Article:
オイ!!オバさん (Oi!! Oba-san)
Shounen – Comedy, harem, romance
1 Volume of 12 Volumes (complete)
Media-Do (Akita Publishing)
Toru is at a rebellious age, not wanting his parents to come to his high school entrance ceremony. But while he’s thrilled to see his crush in the same class, he’s horrified when he sees one particular girl enter the classroom: his aunt, who is the same age!
So Toru is shocked to find out his aunt, Sugako, is going to be his classmate, and she’s moving into his house to boot. No one had told him anything about this. Sugako is a bit of a Toru maniac: she always skipped school to attend Toru’s school events, has a whole series of albums about Toru, and even has a Toru body pillow. She also likes to tease him, holding his hand on the way to the store and saying things like, “Oh, Auntie is so worried you’re going to get lost!” But when they have a run-in with some hoodlums, Toru gets another surprise: Sugako was a delinquent back home and even has the nickname “Medusa”. By her own admission, this yankee did a lot of bad things, but she wanted to start over with a fresh slate. Plus, Sugako says her “motherly instincts” kick in whenever she’s around Toru, so she wants to stay by Toru’s side so that her yankee side is suppressed and live as a normal girl.
But one of the things that makes her snap is when people call her (or assume she’s) old. And she tends to mishear things so that she thinks she’s being called old. Thus, Toru’s dragged into all kinds of things and suffers from setbacks because of this.
The class (and most of the school) is charmed by Sugako’s good girl persona, and Toru’s trying to run interference from her lack of common sense and such. Like she decides to train the class for a softball tournament with shotput balls. Meanwhile, let’s just say his chances with his crush sink dramatically at every turn, as his closeness with Sugako makes people think they’re dating. And stories of “Medusa” reach even Toru’s hometown of Tokyo, and that causes a whole bunch of additional problems and misunderstandings.
The manga breaks the fourth wall fairly often. Like Toru says the whole situation is like he’s “part of the plot of a romantic comedy”. Of course, this is a romcom, but there’s the whole issue that Sugako and Toru are related. There is a way that they could not be blood related, but they still grew up as family, even if they mostly only saw each other a couple of times a year. She even has “Auntie Vision” where Sugako hallucinates and pictures Toru as a toddler or young child.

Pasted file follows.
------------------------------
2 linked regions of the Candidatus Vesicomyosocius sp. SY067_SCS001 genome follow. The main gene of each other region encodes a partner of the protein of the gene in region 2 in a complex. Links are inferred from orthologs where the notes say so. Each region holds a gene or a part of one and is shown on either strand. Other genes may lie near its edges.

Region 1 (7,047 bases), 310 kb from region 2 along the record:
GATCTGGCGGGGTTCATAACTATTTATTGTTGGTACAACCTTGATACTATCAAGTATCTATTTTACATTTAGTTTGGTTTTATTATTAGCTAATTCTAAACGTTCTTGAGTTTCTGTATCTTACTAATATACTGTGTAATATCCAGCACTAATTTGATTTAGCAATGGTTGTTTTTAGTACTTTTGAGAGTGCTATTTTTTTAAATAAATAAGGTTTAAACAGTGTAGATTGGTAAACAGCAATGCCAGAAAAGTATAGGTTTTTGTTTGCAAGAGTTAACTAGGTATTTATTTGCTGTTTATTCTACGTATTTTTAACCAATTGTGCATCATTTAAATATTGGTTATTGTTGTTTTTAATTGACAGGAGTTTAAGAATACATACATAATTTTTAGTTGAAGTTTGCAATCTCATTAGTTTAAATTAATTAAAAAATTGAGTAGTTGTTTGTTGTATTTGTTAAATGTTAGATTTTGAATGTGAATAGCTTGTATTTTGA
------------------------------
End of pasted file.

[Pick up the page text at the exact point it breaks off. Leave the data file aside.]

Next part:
So, if you don’t mind that potential landmine, Fire-Hot Aunt is a pretty funny, silly comedy. Sugako tends to mishear things to cause her to unleash her Medusa side, and just like Medusa, her victims turn to (metaphorical) stone. Toru tries to hide the fact Sugako is his aunt both because of embarrassment and because of Sugako’s problem with the word “old”. This manga is not to be meant to taken seriously, so I think it best targets fans of manga like Love Hina, Ranma 1/2, and maybe Nisekoi, although that had a good amount of seriousness.
Love Hina and Ranma 1/2 might also be the better comparisons because the art looks a little older than its 2011 debut suggests. Not super old or rough, but enough to make it different from currently serialized works. Because of all the delinquents, we get a lot of characters with the same sharp, crazed eyes. I hope that as the manga continues, there will be a little more variety of people who make Sugako mad. From the ending, it looks like her life in Chiba has followed her to Tokyo, so perhaps that will help. “Auntie Vision” can be somewhat disturbing, as it’s one thing to look fondly upon a relative and show that with hearts and bubbles and stuff, but Sugako is picturing him as a baby. That’s especially disturbing if they’re going to be the endgame couple.
The inner thoughts font looks like something a child who has just mastered capital letters wrote. A few centimeters from the top and bottom are cut off on each page. So some of the dialogue is cut off (“Even in high school, she’s still out of this”), footnotes are completely missing, and the art is affected. Typos include “wierdo”. The students call themselves “first (1st) graders”, which is awkward in English; “first years” is the more common term in manga. “Elite 4” is used for what I’m assuming is Shittenou, which is a common adaptation.
Fire-Hot Aunt turned out to be a little different than what I was expecting, since I didn’t know that Sugako was a yankee. But the manga’s setup is going to be a major deterrent, although this is one of the few manga starring a powerful and often-angry female lead that doesn’t direct her anger to the protagonist. That might balance out uneasiness of an aunt-nephew relationship for some people.
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